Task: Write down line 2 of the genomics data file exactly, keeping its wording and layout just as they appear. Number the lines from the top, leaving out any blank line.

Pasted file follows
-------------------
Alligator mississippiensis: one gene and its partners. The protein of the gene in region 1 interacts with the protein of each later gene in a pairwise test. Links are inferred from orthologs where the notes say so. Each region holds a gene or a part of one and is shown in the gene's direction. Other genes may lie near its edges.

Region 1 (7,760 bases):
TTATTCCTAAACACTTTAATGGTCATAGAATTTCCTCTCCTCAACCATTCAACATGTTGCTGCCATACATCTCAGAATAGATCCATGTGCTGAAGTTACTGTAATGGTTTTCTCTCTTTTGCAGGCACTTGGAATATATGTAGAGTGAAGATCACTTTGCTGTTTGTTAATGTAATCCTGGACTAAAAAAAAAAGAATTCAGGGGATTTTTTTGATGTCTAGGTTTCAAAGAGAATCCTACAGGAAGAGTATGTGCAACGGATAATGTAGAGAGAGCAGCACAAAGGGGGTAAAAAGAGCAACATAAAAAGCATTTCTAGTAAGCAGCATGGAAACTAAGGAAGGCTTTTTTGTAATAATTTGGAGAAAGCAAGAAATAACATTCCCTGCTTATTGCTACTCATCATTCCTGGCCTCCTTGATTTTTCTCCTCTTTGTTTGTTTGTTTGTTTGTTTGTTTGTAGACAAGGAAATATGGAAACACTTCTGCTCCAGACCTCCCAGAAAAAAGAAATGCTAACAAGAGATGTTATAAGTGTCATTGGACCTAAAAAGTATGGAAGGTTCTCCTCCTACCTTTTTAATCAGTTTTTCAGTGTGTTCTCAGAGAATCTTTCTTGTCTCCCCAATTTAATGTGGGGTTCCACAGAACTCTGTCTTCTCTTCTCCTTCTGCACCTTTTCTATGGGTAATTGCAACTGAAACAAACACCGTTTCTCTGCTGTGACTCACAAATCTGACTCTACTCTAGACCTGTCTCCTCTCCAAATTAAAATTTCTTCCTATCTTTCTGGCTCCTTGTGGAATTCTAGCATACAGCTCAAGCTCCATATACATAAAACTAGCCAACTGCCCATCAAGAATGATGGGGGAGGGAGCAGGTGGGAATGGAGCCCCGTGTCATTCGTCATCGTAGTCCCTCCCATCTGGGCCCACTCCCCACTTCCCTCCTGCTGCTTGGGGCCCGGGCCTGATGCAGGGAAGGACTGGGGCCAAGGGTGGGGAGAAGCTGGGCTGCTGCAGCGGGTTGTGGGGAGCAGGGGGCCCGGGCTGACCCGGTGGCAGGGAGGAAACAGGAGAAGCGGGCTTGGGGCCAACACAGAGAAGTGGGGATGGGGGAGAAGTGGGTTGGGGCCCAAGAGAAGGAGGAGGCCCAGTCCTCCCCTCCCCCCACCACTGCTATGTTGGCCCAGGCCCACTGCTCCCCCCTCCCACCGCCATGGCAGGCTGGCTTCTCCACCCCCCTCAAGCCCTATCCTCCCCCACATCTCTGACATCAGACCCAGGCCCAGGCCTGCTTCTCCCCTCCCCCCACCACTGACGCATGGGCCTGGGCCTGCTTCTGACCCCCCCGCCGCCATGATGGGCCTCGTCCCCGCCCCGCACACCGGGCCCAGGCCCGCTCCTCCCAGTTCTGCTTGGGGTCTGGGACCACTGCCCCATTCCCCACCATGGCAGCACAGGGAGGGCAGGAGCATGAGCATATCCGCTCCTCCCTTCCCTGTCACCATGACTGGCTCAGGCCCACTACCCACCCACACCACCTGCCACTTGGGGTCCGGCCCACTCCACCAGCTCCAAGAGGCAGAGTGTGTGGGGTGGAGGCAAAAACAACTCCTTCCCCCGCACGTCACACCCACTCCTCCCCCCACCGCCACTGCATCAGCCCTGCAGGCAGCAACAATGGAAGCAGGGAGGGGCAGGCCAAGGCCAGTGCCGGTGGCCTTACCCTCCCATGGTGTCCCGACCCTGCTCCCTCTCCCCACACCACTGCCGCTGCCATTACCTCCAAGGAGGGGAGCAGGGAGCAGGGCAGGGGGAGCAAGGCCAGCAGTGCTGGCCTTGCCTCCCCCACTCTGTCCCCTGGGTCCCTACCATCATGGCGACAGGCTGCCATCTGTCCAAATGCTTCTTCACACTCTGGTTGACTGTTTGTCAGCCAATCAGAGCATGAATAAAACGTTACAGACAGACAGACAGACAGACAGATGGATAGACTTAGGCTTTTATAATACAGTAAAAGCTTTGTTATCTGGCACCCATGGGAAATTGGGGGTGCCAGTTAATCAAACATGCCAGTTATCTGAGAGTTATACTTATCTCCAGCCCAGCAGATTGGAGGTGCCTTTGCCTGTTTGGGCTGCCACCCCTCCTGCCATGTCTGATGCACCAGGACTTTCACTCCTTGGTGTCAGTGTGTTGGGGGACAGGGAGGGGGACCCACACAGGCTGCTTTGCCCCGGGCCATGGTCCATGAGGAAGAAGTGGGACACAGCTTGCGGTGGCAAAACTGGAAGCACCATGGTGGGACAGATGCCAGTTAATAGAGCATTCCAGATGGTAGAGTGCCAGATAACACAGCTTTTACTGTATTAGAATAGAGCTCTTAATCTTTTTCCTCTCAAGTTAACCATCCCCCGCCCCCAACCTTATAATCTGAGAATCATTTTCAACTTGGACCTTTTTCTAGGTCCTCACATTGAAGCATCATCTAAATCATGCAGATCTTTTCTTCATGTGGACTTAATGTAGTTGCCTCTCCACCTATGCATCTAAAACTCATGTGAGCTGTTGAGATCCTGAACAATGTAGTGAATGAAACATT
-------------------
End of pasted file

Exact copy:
Region 1 (7,760 bases):